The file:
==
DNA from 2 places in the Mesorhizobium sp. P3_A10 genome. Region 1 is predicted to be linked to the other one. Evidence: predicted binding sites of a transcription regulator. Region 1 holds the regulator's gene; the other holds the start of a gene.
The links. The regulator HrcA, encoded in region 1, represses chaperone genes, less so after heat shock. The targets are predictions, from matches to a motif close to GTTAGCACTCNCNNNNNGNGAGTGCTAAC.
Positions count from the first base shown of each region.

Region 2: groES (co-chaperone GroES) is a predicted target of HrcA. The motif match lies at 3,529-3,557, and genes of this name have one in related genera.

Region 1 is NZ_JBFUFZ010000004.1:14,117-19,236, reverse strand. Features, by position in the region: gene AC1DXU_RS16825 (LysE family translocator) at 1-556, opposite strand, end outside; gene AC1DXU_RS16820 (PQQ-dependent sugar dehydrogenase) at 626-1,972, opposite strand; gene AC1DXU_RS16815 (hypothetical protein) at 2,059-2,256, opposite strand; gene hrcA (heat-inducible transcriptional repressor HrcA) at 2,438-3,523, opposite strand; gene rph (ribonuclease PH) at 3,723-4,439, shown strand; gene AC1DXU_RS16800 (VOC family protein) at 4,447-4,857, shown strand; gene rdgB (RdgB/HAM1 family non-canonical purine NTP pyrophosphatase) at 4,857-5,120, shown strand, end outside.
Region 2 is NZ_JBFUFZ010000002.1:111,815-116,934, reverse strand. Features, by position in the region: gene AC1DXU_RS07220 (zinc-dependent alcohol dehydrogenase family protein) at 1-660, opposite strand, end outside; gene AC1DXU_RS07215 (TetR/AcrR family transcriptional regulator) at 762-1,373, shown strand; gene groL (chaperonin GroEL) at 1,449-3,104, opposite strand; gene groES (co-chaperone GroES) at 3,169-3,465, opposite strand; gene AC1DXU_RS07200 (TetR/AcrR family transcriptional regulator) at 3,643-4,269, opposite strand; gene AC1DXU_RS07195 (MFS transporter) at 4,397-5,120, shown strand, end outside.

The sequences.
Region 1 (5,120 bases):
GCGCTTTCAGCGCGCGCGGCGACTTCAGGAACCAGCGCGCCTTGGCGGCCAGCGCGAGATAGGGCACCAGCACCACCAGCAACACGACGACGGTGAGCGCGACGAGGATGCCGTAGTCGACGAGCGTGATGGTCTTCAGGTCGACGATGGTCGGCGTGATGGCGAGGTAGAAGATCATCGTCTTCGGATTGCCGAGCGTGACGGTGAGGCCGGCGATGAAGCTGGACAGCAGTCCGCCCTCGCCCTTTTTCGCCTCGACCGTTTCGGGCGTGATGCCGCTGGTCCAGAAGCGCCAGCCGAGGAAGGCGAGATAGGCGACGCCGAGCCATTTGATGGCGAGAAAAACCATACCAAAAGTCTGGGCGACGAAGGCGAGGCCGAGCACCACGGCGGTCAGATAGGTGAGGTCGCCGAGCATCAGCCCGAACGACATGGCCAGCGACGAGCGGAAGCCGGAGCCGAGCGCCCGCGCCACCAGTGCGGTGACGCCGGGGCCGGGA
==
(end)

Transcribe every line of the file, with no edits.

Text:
DNA from 2 places in the Mesorhizobium sp. P3_A10 genome. Region 1 is predicted to be linked to the other one. Evidence: predicted binding sites of a transcription regulator. Region 1 holds the regulator's gene; the other holds the start of a gene.
The links. The regulator HrcA, encoded in region 1, represses chaperone genes, less so after heat shock. The targets are predictions, from matches to a motif close to GTTAGCACTCNCNNNNNGNGAGTGCTAAC.
Positions count from the first base shown of each region.

Region 2: groES (co-chaperone GroES) is a predicted target of HrcA. The motif match lies at 3,529-3,557, and genes of this name have one in related genera.

Region 1 is NZ_JBFUFZ010000004.1:14,117-19,236, reverse strand. Features, by position in the region: gene AC1DXU_RS16825 (LysE family translocator) at 1-556, opposite strand, end outside; gene AC1DXU_RS16820 (PQQ-dependent sugar dehydrogenase) at 626-1,972, opposite strand; gene AC1DXU_RS16815 (hypothetical protein) at 2,059-2,256, opposite strand; gene hrcA (heat-inducible transcriptional repressor HrcA) at 2,438-3,523, opposite strand; gene rph (ribonuclease PH) at 3,723-4,439, shown strand; gene AC1DXU_RS16800 (VOC family protein) at 4,447-4,857, shown strand; gene rdgB (RdgB/HAM1 family non-canonical purine NTP pyrophosphatase) at 4,857-5,120, shown strand, end outside.
Region 2 is NZ_JBFUFZ010000002.1:111,815-116,934, reverse strand. Features, by position in the region: gene AC1DXU_RS07220 (zinc-dependent alcohol dehydrogenase family protein) at 1-660, opposite strand, end outside; gene AC1DXU_RS07215 (TetR/AcrR family transcriptional regulator) at 762-1,373, shown strand; gene groL (chaperonin GroEL) at 1,449-3,104, opposite strand; gene groES (co-chaperone GroES) at 3,169-3,465, opposite strand; gene AC1DXU_RS07200 (TetR/AcrR family transcriptional regulator) at 3,643-4,269, opposite strand; gene AC1DXU_RS07195 (MFS transporter) at 4,397-5,120, shown strand, end outside.

The sequences.
Region 1 (5,120 bases):
GCGCTTTCAGCGCGCGCGGCGACTTCAGGAACCAGCGCGCCTTGGCGGCCAGCGCGAGATAGGGCACCAGCACCACCAGCAACACGACGACGGTGAGCGCGACGAGGATGCCGTAGTCGACGAGCGTGATGGTCTTCAGGTCGACGATGGTCGGCGTGATGGCGAGGTAGAAGATCATCGTCTTCGGATTGCCGAGCGTGACGGTGAGGCCGGCGATGAAGCTGGACAGCAGTCCGCCCTCGCCCTTTTTCGCCTCGACCGTTTCGGGCGTGATGCCGCTGGTCCAGAAGCGCCAGCCGAGGAAGGCGAGATAGGCGACGCCGAGCCATTTGATGGCGAGAAAAACCATACCAAAAGTCTGGGCGACGAAGGCGAGGCCGAGCACCACGGCGGTCAGATAGGTGAGGTCGCCGAGCATCAGCCCGAACGACATGGCCAGCGACGAGCGGAAGCCGGAGCCGAGCGCCCGCGCCACCAGTGCGGTGACGCCGGGGCCGGGA